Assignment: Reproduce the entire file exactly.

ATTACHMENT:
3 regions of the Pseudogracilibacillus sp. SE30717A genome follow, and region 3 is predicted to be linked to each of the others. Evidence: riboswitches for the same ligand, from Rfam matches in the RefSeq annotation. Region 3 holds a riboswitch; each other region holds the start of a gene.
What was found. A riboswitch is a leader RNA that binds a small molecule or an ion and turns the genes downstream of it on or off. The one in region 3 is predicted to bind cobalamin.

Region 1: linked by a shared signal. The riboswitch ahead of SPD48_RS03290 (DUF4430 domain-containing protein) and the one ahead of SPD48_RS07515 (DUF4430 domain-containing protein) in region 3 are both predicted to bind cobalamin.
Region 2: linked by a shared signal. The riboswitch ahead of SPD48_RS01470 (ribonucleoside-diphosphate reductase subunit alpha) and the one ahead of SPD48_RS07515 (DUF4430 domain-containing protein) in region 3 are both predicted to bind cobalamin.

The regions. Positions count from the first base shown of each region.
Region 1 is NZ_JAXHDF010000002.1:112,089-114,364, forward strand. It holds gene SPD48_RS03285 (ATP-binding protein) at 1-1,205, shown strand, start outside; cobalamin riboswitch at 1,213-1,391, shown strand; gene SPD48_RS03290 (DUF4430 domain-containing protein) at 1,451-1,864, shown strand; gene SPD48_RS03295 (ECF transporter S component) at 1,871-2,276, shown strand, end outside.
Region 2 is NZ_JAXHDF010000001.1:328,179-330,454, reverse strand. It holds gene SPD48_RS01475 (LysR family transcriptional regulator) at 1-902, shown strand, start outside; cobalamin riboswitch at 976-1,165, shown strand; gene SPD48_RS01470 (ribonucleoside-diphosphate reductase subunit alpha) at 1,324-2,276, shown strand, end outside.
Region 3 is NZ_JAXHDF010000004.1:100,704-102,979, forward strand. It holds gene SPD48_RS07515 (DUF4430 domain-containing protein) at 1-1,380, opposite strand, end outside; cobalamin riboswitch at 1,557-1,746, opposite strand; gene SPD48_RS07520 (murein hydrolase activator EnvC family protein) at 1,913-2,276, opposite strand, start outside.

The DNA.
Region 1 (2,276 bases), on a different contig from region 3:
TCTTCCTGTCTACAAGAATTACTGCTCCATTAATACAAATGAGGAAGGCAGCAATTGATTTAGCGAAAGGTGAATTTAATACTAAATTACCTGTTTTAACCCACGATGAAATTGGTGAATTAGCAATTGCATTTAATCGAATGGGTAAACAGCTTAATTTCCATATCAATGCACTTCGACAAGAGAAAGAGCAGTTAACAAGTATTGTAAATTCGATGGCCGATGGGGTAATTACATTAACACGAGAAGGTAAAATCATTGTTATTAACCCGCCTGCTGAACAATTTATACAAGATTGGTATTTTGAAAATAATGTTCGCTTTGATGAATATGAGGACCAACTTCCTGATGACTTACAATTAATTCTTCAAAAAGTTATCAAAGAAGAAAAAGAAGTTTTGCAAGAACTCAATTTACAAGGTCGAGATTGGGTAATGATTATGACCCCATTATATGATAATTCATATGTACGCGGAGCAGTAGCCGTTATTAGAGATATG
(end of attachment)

3 regions of the Pseudogracilibacillus sp. SE30717A genome follow, and region 3 is predicted to be linked to each of the others. Evidence: riboswitches for the same ligand, from Rfam matches in the RefSeq annotation. Region 3 holds a riboswitch; each other region holds the start of a gene.
What was found. A riboswitch is a leader RNA that binds a small molecule or an ion and turns the genes downstream of it on or off. The one in region 3 is predicted to bind cobalamin.

Region 1: linked by a shared signal. The riboswitch ahead of SPD48_RS03290 (DUF4430 domain-containing protein) and the one ahead of SPD48_RS07515 (DUF4430 domain-containing protein) in region 3 are both predicted to bind cobalamin.
Region 2: linked by a shared signal. The riboswitch ahead of SPD48_RS01470 (ribonucleoside-diphosphate reductase subunit alpha) and the one ahead of SPD48_RS07515 (DUF4430 domain-containing protein) in region 3 are both predicted to bind cobalamin.

The regions. Positions count from the first base shown of each region.
Region 1 is NZ_JAXHDF010000002.1:112,089-114,364, forward strand. It holds gene SPD48_RS03285 (ATP-binding protein) at 1-1,205, shown strand, start outside; cobalamin riboswitch at 1,213-1,391, shown strand; gene SPD48_RS03290 (DUF4430 domain-containing protein) at 1,451-1,864, shown strand; gene SPD48_RS03295 (ECF transporter S component) at 1,871-2,276, shown strand, end outside.
Region 2 is NZ_JAXHDF010000001.1:328,179-330,454, reverse strand. It holds gene SPD48_RS01475 (LysR family transcriptional regulator) at 1-902, shown strand, start outside; cobalamin riboswitch at 976-1,165, shown strand; gene SPD48_RS01470 (ribonucleoside-diphosphate reductase subunit alpha) at 1,324-2,276, shown strand, end outside.
Region 3 is NZ_JAXHDF010000004.1:100,704-102,979, forward strand. It holds gene SPD48_RS07515 (DUF4430 domain-containing protein) at 1-1,380, opposite strand, end outside; cobalamin riboswitch at 1,557-1,746, opposite strand; gene SPD48_RS07520 (murein hydrolase activator EnvC family protein) at 1,913-2,276, opposite strand, start outside.

The DNA.
Region 1 (2,276 bases), on a different contig from region 3:
TCTTCCTGTCTACAAGAATTACTGCTCCATTAATACAAATGAGGAAGGCAGCAATTGATTTAGCGAAAGGTGAATTTAATACTAAATTACCTGTTTTAACCCACGATGAAATTGGTGAATTAGCAATTGCATTTAATCGAATGGGTAAACAGCTTAATTTCCATATCAATGCACTTCGACAAGAGAAAGAGCAGTTAACAAGTATTGTAAATTCGATGGCCGATGGGGTAATTACATTAACACGAGAAGGTAAAATCATTGTTATTAACCCGCCTGCTGAACAATTTATACAAGATTGGTATTTTGAAAATAATGTTCGCTTTGATGAATATGAGGACCAACTTCCTGATGACTTACAATTAATTCTTCAAAAAGTTATCAAAGAAGAAAAAGAAGTTTTGCAAGAACTCAATTTACAAGGTCGAGATTGGGTAATGATTATGACCCCATTATATGATAATTCATATGTACGCGGAGCAGTAGCCGTTATTAGAGATATG